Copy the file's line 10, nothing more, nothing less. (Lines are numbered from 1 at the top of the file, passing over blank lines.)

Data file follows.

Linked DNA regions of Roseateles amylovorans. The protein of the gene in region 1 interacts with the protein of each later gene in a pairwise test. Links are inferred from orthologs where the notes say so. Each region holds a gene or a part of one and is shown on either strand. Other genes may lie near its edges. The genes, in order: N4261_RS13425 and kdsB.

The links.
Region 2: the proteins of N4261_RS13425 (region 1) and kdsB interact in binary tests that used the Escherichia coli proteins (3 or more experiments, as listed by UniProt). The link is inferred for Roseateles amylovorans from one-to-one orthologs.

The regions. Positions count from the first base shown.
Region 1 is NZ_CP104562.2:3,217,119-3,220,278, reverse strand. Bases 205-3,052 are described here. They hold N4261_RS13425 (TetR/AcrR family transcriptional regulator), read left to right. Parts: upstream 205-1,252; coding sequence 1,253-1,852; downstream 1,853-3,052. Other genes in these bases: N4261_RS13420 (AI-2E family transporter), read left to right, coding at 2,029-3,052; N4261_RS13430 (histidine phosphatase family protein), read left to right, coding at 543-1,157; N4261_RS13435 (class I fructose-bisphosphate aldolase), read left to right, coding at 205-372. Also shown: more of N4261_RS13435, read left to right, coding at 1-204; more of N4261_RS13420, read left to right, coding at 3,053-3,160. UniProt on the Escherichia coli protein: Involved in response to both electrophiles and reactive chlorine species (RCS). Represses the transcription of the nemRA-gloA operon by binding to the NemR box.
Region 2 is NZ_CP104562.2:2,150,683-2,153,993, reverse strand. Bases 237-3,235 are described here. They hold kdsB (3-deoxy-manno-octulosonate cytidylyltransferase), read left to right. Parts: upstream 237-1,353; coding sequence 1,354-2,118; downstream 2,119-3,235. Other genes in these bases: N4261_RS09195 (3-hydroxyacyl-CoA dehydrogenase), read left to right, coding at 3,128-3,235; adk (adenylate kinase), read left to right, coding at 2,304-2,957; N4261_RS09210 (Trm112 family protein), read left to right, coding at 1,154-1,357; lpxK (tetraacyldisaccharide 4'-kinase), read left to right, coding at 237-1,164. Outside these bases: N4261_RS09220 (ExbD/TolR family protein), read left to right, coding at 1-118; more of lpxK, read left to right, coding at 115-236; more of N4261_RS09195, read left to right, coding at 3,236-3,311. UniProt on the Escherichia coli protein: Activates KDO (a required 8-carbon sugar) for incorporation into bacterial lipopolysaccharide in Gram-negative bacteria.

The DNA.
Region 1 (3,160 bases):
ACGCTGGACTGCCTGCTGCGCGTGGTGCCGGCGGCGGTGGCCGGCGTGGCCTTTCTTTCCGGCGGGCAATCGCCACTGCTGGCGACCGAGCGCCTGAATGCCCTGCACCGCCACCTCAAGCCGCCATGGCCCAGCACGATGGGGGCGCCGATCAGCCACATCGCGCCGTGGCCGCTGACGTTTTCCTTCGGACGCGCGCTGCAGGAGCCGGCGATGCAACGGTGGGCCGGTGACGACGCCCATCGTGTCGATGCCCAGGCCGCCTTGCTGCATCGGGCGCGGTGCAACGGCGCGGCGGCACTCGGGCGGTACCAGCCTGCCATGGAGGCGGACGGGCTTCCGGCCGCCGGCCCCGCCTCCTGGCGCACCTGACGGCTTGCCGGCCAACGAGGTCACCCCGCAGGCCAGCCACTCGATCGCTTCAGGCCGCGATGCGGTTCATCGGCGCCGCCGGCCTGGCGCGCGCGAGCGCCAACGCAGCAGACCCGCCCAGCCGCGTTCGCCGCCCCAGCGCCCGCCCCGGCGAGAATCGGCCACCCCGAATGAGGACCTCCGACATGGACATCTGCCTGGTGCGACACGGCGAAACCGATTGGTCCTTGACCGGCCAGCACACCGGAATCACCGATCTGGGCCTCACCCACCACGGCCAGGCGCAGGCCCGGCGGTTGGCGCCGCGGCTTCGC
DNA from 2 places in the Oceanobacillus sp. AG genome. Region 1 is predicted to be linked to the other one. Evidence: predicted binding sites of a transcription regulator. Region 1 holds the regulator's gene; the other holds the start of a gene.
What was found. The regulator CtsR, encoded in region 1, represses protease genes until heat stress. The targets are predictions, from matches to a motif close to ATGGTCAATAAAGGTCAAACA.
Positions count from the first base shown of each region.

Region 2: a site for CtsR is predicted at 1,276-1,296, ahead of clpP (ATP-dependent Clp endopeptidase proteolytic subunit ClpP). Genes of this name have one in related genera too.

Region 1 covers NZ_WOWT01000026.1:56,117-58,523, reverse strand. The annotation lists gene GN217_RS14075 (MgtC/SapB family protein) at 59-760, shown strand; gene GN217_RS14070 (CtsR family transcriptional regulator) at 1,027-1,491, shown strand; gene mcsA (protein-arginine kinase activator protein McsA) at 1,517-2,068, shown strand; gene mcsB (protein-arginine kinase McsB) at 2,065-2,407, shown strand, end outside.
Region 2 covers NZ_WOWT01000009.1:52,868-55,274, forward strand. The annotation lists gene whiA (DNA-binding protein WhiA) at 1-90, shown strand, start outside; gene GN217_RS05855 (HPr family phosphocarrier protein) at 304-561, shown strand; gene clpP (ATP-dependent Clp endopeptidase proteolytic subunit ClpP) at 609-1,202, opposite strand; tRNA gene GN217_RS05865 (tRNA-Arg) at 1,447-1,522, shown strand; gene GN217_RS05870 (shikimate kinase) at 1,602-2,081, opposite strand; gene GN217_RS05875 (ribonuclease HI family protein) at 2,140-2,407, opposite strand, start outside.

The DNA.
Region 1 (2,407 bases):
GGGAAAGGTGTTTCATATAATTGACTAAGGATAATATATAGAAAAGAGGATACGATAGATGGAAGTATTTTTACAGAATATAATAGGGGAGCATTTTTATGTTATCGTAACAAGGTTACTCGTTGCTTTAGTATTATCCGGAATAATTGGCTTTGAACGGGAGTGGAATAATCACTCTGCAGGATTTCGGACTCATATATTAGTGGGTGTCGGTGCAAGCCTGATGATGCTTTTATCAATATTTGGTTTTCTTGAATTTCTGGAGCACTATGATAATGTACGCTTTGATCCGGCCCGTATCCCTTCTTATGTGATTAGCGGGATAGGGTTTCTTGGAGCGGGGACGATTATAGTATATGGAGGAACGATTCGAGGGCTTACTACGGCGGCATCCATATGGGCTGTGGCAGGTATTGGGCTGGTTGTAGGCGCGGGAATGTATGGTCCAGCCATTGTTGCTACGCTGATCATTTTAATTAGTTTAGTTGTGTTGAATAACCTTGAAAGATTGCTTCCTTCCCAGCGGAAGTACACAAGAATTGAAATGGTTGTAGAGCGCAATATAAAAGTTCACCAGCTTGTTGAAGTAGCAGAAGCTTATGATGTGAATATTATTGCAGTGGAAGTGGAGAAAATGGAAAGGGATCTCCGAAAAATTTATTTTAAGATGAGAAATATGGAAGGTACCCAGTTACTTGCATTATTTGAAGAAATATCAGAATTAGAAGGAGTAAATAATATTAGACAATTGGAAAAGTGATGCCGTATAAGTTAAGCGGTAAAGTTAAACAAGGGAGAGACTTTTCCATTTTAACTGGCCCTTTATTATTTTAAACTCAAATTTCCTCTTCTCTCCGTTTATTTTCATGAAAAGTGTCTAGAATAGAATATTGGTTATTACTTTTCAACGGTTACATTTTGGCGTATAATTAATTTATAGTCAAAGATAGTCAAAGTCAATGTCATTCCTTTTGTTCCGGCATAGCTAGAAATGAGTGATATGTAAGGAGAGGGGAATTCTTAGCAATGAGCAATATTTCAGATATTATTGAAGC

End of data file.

DNA from 2 places in the Oceanobacillus sp. AG genome. Region 1 is predicted to be linked to the other one. Evidence: predicted binding sites of a transcription regulator. Region 1 holds the regulator's gene; the other holds the start of a gene.